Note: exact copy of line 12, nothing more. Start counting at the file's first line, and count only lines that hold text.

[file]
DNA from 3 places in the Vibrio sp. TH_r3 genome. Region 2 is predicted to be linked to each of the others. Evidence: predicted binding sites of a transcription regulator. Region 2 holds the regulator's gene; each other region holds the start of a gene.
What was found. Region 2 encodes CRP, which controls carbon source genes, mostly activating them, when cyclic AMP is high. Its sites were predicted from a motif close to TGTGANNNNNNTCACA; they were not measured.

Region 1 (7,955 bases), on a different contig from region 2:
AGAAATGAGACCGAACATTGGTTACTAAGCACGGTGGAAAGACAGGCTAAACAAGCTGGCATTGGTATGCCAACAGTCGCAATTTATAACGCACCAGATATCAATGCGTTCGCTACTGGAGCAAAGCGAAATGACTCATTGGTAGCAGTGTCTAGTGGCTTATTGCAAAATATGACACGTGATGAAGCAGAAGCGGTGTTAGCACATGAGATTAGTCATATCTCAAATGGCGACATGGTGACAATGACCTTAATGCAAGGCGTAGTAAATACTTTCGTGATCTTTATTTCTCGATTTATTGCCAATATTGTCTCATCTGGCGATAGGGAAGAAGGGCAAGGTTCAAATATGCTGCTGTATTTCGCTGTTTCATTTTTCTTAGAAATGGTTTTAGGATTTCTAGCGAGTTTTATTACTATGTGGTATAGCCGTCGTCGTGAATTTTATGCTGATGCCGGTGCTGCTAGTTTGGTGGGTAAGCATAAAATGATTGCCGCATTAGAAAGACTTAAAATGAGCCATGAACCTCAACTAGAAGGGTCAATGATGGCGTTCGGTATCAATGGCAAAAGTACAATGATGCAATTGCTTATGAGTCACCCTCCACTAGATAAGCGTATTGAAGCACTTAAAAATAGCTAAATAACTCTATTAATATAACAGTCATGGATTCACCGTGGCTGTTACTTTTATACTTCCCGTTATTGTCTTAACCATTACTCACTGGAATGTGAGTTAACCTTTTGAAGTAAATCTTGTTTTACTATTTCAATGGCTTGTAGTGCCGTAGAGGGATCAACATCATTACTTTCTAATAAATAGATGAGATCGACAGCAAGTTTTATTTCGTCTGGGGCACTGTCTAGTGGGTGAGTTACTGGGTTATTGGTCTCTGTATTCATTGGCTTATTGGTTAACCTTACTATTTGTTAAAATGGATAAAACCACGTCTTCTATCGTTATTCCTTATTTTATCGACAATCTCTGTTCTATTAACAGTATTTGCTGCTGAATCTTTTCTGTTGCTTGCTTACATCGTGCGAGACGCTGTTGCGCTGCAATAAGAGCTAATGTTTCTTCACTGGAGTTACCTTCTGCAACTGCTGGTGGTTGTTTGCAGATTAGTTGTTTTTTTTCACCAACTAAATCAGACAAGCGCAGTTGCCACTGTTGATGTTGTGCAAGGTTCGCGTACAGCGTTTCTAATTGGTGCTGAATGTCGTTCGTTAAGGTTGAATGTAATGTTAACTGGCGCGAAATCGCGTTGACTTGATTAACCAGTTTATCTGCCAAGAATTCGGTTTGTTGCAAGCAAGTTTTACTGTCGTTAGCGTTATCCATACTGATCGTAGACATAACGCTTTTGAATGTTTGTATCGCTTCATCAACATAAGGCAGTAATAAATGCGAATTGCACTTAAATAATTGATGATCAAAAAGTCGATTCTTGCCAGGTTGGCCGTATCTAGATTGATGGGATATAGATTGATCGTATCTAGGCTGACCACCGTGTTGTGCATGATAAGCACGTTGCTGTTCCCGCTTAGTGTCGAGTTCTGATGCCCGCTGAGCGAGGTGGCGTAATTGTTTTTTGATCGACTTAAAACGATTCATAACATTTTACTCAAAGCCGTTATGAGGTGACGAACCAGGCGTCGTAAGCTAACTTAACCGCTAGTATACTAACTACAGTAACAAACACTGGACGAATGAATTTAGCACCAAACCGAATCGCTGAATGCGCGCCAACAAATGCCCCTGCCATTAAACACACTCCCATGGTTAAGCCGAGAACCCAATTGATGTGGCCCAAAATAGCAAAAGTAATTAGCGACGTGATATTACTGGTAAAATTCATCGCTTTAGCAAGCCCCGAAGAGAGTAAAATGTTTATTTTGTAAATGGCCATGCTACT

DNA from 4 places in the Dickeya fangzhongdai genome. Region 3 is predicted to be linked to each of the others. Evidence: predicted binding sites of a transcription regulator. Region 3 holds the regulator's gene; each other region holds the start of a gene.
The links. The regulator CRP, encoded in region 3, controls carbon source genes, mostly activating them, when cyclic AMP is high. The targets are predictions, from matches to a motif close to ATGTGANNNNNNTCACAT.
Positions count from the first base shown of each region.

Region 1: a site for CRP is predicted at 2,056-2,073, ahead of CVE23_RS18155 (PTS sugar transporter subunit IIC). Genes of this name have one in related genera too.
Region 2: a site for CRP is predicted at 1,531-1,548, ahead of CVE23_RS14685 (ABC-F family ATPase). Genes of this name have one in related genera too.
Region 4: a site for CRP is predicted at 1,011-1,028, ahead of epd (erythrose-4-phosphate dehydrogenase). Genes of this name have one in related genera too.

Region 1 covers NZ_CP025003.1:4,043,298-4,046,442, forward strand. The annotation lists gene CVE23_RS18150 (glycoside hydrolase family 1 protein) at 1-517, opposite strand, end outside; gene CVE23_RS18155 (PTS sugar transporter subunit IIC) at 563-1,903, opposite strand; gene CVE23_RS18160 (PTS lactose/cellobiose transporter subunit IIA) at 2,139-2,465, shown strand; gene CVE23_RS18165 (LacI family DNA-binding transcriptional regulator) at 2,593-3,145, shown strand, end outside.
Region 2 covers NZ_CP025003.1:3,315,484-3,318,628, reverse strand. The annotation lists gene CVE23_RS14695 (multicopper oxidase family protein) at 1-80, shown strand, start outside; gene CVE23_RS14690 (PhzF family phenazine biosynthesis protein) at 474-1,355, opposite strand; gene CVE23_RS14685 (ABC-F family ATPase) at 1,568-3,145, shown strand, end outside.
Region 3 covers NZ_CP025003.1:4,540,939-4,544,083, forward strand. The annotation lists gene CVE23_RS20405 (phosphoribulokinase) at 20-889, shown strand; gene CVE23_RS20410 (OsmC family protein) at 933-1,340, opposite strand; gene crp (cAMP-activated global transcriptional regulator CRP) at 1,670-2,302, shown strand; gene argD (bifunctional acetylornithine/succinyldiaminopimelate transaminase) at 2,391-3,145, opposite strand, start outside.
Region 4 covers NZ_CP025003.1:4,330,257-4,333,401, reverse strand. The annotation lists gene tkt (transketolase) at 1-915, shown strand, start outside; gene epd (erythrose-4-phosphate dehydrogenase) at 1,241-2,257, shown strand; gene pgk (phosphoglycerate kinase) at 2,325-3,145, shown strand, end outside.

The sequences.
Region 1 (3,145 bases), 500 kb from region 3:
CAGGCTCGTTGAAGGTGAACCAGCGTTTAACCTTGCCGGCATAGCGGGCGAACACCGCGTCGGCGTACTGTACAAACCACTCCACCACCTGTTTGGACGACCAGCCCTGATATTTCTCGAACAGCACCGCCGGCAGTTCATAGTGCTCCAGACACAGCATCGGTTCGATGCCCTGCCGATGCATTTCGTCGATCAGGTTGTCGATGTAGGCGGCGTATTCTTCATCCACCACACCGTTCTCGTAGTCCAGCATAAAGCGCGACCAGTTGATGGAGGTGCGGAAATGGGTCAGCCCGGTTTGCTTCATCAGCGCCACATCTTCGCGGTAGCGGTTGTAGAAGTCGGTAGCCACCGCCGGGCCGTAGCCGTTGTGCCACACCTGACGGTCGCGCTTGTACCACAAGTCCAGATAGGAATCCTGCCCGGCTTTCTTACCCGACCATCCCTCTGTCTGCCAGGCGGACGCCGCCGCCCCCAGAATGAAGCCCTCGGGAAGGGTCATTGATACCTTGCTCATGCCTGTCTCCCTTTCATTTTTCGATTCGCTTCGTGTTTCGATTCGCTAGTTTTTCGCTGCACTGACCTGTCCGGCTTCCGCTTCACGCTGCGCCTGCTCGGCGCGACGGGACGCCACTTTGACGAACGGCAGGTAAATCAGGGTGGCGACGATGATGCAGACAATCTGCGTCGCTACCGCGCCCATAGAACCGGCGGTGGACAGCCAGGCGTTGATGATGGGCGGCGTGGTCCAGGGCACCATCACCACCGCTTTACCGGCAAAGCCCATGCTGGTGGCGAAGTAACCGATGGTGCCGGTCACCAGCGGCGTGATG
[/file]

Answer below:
Region 2 covers NZ_CP025003.1:3,315,484-3,318,628, reverse strand. The annotation lists gene CVE23_RS14695 (multicopper oxidase family protein) at 1-80, shown strand, start outside; gene CVE23_RS14690 (PhzF family phenazine biosynthesis protein) at 474-1,355, opposite strand; gene CVE23_RS14685 (ABC-F family ATPase) at 1,568-3,145, shown strand, end outside.